Yesterday I did two things I almost never do. I stopped reading a book I had started, and I threw another book in the trash. The book I stopped reading I had picked up at the library, so I could hardly throw it away. I wouldn’t have anyway; it was boring but innocuous. The other book, though, a very famous book, a Pulitzer Prize winner in fact, I skimmed through because I was looking for something new to read after abandoning the other one, found some passages that were genuinely abhorrent to me, and threw it in the trash because I knew I would never read it and didn’t want my sons to read it either.
This isn’t like me. I usually hang on to things, especially books. And I almost never stop reading a book after starting it.
Times change; habits change. Life is short. Maybe not for you, but it’s getting shorter for me. And I am coming to the realization that I don’t want to waste my time or clutter up my space with things I don’t need. Several weeks ago I actually purged some books off my shelves and took them to the local used book store to sell, admittedly for credit to buy more. I don’t own many clothes, but some of those in my closet I have never worn since I brought them with me from Greece three years ago. I won’t miss them at all if I donate them to charity. They may be of use to someone else.
When ruminating about wastage, I realized that the same principle holds for things that take up our time such as events, parties, customs, traditions. Very few things we do in life are obligatory. Most we impose upon ourselves. We need to choose that which benefits us and eschew that which bogs us down or wastes our time.
As a writer, I find myself sometimes slashing off hunks of prose that serve no purpose. Sometimes a story that has come to a grinding halt needs the last few paragraphs lopped off so it can go off in another direction.
I love accumulating books, which have been an important part of my life since my age was in single digits. I have inevitably had to dispose of my collections in the past, though, when I picked up and moved from place to place. For instance, in Los Angeles before the beginning of my epic hitchhiking journey across the State, Europe, the Middle East, and India, I had a valuable collection of science fiction and fantasy first editions, some of which would be worth good money now. I couldn’t take all that weight with me, so I sold it all for whatever I could get, hard currency being much more valuable to me during my travels. When I left Greece to move back to the States with my sons, I had a sizeable library accumulated in Thessaloniki. Again, I couldn’t take it with me and couldn’t afford to have it shipped. When my sons and I moved from San Diego up north to Yakima, we already had so much to take with us that I had to donate most of my books to Goodwill.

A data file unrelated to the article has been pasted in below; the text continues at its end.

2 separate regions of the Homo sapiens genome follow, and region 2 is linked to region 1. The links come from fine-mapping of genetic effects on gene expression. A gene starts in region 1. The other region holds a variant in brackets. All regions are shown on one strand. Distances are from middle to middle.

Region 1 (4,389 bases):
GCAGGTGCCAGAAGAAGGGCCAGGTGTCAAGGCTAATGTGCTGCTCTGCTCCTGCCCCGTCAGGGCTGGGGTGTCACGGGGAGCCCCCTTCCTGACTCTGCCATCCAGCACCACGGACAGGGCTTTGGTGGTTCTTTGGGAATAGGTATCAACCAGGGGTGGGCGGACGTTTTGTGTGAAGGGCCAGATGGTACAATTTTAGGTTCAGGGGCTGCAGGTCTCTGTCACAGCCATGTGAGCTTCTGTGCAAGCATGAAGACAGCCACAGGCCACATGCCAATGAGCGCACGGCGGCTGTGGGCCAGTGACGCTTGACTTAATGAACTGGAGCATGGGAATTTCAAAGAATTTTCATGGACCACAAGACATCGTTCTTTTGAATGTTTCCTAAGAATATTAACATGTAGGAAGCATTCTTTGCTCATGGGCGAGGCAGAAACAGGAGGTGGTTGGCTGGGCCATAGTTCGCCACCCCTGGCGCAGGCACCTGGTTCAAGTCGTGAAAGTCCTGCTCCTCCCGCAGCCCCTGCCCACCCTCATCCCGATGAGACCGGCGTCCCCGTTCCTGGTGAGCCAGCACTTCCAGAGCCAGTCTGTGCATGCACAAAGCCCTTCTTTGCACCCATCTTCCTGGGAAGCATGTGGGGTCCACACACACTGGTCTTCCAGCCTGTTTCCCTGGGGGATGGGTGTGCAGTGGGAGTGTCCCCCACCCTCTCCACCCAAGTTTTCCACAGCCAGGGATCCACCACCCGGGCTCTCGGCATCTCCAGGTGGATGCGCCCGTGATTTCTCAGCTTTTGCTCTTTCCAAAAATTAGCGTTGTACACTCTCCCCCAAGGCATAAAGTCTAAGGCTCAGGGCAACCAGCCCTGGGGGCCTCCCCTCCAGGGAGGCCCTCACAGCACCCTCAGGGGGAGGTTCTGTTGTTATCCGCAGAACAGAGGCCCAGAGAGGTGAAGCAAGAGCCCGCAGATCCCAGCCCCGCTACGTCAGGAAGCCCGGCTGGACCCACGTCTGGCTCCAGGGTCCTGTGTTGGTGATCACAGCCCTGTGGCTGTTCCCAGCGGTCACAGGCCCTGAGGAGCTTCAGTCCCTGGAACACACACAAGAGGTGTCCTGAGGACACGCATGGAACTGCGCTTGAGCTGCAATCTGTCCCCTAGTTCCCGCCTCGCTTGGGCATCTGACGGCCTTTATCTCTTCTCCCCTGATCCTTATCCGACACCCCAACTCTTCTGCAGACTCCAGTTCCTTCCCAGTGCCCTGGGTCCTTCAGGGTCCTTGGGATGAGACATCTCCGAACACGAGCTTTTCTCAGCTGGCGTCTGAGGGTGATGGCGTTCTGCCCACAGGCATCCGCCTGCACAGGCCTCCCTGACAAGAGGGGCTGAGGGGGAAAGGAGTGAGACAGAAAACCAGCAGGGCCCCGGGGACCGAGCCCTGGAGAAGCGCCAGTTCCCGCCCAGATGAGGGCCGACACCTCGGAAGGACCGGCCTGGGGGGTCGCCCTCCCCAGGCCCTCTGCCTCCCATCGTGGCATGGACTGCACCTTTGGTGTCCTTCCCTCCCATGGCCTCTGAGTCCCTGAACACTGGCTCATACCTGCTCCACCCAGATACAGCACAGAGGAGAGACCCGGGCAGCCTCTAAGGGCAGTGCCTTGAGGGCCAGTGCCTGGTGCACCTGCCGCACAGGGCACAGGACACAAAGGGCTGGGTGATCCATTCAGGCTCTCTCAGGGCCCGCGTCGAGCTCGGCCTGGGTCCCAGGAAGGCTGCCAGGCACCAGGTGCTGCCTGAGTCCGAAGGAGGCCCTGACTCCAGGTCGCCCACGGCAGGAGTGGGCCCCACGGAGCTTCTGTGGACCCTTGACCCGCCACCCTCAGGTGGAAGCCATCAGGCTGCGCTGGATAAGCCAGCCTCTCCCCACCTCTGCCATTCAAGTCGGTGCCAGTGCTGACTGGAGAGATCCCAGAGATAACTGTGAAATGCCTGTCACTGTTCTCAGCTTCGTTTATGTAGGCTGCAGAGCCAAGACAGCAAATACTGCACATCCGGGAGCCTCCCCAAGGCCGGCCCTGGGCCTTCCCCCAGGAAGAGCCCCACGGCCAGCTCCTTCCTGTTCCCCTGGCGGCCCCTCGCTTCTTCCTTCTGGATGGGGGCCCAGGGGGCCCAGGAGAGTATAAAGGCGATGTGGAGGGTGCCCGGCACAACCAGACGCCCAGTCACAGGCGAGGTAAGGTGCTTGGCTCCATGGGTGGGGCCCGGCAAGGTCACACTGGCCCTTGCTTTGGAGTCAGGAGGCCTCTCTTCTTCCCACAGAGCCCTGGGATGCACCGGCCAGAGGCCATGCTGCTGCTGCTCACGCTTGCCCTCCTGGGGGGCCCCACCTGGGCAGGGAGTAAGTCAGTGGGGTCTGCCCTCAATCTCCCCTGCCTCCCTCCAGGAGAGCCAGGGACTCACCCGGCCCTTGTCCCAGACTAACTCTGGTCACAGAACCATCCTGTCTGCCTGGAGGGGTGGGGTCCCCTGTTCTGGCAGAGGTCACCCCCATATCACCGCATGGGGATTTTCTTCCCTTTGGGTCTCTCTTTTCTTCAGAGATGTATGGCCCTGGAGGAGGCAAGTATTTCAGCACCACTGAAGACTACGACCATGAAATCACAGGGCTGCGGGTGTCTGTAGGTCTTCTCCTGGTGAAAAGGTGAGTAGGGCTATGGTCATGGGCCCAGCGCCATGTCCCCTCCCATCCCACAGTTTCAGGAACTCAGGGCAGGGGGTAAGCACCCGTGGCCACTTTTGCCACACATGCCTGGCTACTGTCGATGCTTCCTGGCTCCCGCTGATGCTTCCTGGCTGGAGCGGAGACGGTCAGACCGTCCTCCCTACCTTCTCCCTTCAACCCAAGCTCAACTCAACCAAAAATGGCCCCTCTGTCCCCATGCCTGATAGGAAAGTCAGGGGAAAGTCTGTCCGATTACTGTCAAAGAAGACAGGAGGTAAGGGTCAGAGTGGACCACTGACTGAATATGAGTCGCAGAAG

I’m beginning to get the message. Books are great; I love to be surrounded by shelves of books. But change is great too, and travel is great. Life throws variegations of routines into your path, and sometimes you have to leave it all behind and start over. It has happened to me several times.
Some of my writer colleagues would suggest switching over to electronic books. Alas, I like the feel of paper books. I have grown up with them. Someday, perhaps, and yet…
In the meantime, I have gotten wise to the fact that I never seem to stay in one place very long, and I am looking to keep my belongings trimmed down. That includes books. I no longer crave to own every book in existence. In Greece, it was harder to obtain books and I had to plan my reading ahead, whether I got books from the library, ordered them on the Internet, or browsed for them in bookstores. I have got lazy here in the States, in this land of abundance, and have accumulated books I will never read. I need to trim down the clutter. I need to reestablish my priorities. I need to realize the transient nature of existence and remain light and trim.
As I mentioned above, this applies not only to books, but all facets of life. When you begin to realize time is limited, it becomes immeasurably more precious. Every day, every hour, every minute is valuable. That’s probably why I can’t help getting depressed when I am so busy surviving I can’t get any of my own writing done. I have to fit it in somehow, a few hundred words a day at least. If I don’t say it now it may never get said. That alternative is unacceptable. Presently most of what I write is hack work, done only to pay the bills. I plan and work for a time when I can devote myself wholly to my own work, my novels, stories, memoirs, essays. In the meantime, I need to remain lean and ready, doing whatever I can to increase my efficiency, including purging whatever gets in the way of productivity.
Don’t get me wrong; I’m not an ascetic. Entertainment is as crucial as work. Each in its place. But even entertainment must be carefully selected. There is so little time for it after all.